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Tonight Sky Atlantic will be airing a new documentary entitled The Real Chernobyl, which will feature people that were involved in the tragedy.
We all watched in amazement as the hype surrounding Craig Mazin's miniseries Chernobyl grew by the minute and following its success, Sky has spoken to the people that lived through the catastrophe.
On the evening of 26 April 1986, a test at Vladimir Ilyich Lenin Nuclear Power Plant went catastrophically wrong, causing a huge steam explosion which soon became the worst nuclear accident in the world.
But what about the people that are still alive today? The men who worked at the plant, the firefighters, the divers, the pilots, and the families evacuated from the nearby city of Pripyat?
Sky spoke to Oleksiy Breus, a control room operator at the plant. He was travelling to work on the bus with no knowledge of the tragedy that had unfolded hours earlier.
He said: "It looked like it would be a mass grave. I was sure that the whole [night] shift had died there.
"As I was coming close to the station, I saw from the bus that the block was destroyed. I always say that my hair stood on its end when I saw that.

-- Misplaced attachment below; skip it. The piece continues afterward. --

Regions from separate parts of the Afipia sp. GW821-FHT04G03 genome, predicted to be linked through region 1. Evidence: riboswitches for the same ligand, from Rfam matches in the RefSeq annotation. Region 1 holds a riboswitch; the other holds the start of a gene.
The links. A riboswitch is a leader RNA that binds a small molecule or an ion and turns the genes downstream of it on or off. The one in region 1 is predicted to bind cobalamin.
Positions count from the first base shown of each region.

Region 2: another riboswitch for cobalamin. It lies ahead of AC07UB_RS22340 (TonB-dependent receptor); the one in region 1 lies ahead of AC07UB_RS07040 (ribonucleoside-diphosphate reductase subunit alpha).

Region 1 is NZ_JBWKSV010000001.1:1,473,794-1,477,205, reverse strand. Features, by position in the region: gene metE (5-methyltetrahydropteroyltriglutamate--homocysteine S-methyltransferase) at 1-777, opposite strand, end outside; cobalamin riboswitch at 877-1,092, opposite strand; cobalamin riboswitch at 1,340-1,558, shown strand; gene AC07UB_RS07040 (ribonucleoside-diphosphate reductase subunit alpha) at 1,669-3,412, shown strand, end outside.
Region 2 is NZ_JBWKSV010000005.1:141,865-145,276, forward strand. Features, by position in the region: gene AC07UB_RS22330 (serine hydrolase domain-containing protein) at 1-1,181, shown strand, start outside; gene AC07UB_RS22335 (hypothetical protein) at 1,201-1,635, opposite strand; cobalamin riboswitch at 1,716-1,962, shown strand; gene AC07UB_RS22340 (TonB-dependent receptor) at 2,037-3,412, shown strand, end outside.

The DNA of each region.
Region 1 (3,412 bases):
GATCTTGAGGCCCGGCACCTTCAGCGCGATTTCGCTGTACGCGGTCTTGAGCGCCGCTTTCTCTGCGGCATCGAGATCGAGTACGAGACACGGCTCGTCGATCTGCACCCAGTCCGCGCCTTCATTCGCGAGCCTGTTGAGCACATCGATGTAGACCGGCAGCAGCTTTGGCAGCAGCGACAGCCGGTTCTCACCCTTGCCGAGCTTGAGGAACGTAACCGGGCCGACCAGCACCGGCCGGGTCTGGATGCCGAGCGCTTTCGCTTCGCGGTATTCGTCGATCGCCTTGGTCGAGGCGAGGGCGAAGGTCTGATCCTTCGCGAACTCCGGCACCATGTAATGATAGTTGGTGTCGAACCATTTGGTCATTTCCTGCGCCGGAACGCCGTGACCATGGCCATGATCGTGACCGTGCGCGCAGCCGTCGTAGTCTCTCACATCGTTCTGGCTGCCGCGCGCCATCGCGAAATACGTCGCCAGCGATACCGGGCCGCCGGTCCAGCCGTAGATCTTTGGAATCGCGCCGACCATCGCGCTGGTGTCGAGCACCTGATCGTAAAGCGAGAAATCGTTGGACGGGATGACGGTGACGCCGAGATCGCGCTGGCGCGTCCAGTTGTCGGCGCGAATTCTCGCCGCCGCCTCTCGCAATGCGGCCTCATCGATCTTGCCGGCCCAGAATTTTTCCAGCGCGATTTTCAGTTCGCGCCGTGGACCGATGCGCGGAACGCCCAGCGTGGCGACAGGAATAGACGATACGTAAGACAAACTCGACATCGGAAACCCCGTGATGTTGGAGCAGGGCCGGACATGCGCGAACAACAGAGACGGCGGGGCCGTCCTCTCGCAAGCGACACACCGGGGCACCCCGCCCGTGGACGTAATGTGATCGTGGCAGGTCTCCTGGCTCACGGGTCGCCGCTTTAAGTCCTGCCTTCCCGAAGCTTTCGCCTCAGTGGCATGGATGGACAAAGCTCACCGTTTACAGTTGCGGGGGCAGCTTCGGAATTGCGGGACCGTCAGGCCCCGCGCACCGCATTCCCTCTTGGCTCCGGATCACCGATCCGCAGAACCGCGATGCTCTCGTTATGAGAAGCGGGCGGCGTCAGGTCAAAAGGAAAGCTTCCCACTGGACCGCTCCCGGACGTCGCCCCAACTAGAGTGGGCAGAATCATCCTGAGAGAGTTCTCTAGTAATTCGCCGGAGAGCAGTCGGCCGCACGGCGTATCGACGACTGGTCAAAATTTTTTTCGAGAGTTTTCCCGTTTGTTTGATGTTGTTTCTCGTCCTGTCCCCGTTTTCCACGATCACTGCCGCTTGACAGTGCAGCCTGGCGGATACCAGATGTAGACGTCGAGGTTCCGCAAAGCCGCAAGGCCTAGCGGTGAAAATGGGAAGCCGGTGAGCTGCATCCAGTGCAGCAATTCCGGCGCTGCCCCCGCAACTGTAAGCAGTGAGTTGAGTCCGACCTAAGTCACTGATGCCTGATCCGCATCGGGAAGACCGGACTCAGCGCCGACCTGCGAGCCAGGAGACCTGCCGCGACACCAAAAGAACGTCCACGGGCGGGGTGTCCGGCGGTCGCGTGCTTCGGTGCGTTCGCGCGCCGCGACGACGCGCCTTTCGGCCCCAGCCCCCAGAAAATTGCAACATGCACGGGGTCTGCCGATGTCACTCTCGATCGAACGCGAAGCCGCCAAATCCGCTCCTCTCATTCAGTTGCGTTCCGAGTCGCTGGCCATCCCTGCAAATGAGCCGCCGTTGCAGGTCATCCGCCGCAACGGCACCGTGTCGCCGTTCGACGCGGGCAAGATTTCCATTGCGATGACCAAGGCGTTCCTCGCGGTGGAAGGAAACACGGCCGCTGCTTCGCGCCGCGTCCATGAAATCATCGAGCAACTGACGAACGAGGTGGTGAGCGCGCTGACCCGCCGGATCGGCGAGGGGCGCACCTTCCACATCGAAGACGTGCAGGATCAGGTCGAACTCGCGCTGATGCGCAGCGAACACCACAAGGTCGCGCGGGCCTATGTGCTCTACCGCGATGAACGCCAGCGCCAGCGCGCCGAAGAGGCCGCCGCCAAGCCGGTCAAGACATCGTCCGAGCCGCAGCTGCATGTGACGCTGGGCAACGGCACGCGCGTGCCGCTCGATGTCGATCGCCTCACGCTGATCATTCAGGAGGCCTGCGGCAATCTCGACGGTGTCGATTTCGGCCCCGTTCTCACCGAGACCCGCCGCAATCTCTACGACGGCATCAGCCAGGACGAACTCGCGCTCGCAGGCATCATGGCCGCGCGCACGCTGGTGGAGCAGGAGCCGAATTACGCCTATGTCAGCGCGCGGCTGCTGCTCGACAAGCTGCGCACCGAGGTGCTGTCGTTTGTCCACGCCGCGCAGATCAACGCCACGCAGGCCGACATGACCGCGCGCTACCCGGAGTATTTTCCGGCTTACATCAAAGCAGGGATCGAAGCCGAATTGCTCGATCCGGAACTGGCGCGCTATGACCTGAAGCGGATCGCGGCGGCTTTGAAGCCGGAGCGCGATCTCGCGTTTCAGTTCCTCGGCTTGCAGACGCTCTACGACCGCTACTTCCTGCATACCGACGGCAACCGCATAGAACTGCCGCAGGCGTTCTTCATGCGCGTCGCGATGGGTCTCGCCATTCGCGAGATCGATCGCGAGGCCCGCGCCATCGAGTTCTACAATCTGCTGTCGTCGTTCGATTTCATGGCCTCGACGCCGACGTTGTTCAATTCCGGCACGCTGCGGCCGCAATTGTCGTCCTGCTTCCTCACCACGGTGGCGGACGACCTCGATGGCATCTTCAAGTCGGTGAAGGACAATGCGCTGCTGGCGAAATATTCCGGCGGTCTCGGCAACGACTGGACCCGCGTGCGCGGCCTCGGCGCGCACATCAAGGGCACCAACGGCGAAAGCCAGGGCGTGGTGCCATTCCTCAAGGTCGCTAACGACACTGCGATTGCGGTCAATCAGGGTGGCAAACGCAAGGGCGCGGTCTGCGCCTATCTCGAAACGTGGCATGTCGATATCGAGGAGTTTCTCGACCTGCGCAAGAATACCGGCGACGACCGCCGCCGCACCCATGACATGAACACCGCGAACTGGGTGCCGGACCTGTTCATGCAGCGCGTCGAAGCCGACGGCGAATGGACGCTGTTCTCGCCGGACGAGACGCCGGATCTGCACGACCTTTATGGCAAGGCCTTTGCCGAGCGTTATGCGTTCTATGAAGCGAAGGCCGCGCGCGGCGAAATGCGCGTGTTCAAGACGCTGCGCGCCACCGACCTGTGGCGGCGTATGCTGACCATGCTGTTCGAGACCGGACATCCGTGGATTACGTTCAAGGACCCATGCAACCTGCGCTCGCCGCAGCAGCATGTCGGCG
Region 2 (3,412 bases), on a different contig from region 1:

"I didn't understand why me and other workers were brought there. But it turned out that there was still much work to be done."
He went on: "The guarding sergeant gave each of us a pill of potassium iodide. I took it immediately. It was a special medicine made to protect the thyroid gland from radiation. All my life I remember him with gratitude.
"I was stepping over lumps of black graphite. I didn't want to admit to what I saw, just like many other people - that it was black graphite.
"[The operators had] to save those injured by fire, debris, hot water and steam and radiation. We were to find them, carry them out and deliver them to the medical personnel and go look for others.
"We saved and brought everybody out, except for one person. He is still somewhere there. Inside the reactor."
Igor Pismensky was also among those at the site of the accident. He was a helicopter navigator who was sent to spread decontamination materials over the site.
He told Sky: "No one opened the windows, the chopper was all shut, but it was not airtight, it was not protected against radiation.
"The view of the destroyed reactor down below - after the main fire had been put out, you could see separate glowing reddish firebeds in the first days. That was the view from the height of 200 metres."
He added: "Radiation is considered... invisible, it cannot be seen, but you can feel it; that is, you can feel a certain metallic taste in your mouth and a sore throat."
Watch the interviews in The Real Chernobyl on Sky Atlantic this evening at 9pm.
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